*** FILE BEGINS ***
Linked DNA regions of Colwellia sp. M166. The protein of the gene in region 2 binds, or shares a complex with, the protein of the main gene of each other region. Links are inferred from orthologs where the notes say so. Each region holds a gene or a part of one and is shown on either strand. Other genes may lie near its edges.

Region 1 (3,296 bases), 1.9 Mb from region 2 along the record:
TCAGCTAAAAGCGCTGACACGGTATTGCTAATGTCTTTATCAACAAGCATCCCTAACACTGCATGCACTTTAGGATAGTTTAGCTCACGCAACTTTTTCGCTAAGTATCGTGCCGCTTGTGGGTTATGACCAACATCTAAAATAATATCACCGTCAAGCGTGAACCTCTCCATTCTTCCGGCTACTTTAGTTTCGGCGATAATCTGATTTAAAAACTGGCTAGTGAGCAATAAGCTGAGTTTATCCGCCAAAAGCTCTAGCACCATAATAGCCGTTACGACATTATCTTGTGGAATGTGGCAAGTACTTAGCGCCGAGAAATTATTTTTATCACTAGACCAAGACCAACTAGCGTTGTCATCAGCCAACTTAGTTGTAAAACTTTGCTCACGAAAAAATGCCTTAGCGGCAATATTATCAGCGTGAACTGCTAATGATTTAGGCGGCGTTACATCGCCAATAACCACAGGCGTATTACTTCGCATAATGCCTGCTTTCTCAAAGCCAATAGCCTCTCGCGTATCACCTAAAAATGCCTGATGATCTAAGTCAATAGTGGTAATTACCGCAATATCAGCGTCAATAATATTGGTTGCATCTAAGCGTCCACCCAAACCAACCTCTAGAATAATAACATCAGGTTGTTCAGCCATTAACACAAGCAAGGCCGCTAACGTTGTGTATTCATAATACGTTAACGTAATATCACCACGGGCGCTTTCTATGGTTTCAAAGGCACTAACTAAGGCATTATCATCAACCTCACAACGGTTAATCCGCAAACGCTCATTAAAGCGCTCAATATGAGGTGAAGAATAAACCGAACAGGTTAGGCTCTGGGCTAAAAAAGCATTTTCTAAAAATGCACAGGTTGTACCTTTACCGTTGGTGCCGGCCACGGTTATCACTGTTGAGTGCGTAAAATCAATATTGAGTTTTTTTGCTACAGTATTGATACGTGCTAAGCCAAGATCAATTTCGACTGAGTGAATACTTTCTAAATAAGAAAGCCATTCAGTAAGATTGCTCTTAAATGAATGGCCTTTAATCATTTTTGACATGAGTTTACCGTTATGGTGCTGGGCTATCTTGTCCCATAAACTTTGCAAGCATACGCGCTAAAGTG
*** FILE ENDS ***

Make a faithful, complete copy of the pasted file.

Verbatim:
Linked DNA regions of Colwellia sp. M166. The protein of the gene in region 2 binds, or shares a complex with, the protein of the main gene of each other region. Links are inferred from orthologs where the notes say so. Each region holds a gene or a part of one and is shown on either strand. Other genes may lie near its edges.

Region 1 (3,296 bases), 1.9 Mb from region 2 along the record:
TCAGCTAAAAGCGCTGACACGGTATTGCTAATGTCTTTATCAACAAGCATCCCTAACACTGCATGCACTTTAGGATAGTTTAGCTCACGCAACTTTTTCGCTAAGTATCGTGCCGCTTGTGGGTTATGACCAACATCTAAAATAATATCACCGTCAAGCGTGAACCTCTCCATTCTTCCGGCTACTTTAGTTTCGGCGATAATCTGATTTAAAAACTGGCTAGTGAGCAATAAGCTGAGTTTATCCGCCAAAAGCTCTAGCACCATAATAGCCGTTACGACATTATCTTGTGGAATGTGGCAAGTACTTAGCGCCGAGAAATTATTTTTATCACTAGACCAAGACCAACTAGCGTTGTCATCAGCCAACTTAGTTGTAAAACTTTGCTCACGAAAAAATGCCTTAGCGGCAATATTATCAGCGTGAACTGCTAATGATTTAGGCGGCGTTACATCGCCAATAACCACAGGCGTATTACTTCGCATAATGCCTGCTTTCTCAAAGCCAATAGCCTCTCGCGTATCACCTAAAAATGCCTGATGATCTAAGTCAATAGTGGTAATTACCGCAATATCAGCGTCAATAATATTGGTTGCATCTAAGCGTCCACCCAAACCAACCTCTAGAATAATAACATCAGGTTGTTCAGCCATTAACACAAGCAAGGCCGCTAACGTTGTGTATTCATAATACGTTAACGTAATATCACCACGGGCGCTTTCTATGGTTTCAAAGGCACTAACTAAGGCATTATCATCAACCTCACAACGGTTAATCCGCAAACGCTCATTAAAGCGCTCAATATGAGGTGAAGAATAAACCGAACAGGTTAGGCTCTGGGCTAAAAAAGCATTTTCTAAAAATGCACAGGTTGTACCTTTACCGTTGGTGCCGGCCACGGTTATCACTGTTGAGTGCGTAAAATCAATATTGAGTTTTTTTGCTACAGTATTGATACGTGCTAAGCCAAGATCAATTTCGACTGAGTGAATACTTTCTAAATAAGAAAGCCATTCAGTAAGATTGCTCTTAAATGAATGGCCTTTAATCATTTTTGACATGAGTTTACCGTTATGGTGCTGGGCTATCTTGTCCCATAAACTTTGCAAGCATACGCGCTAAAGTG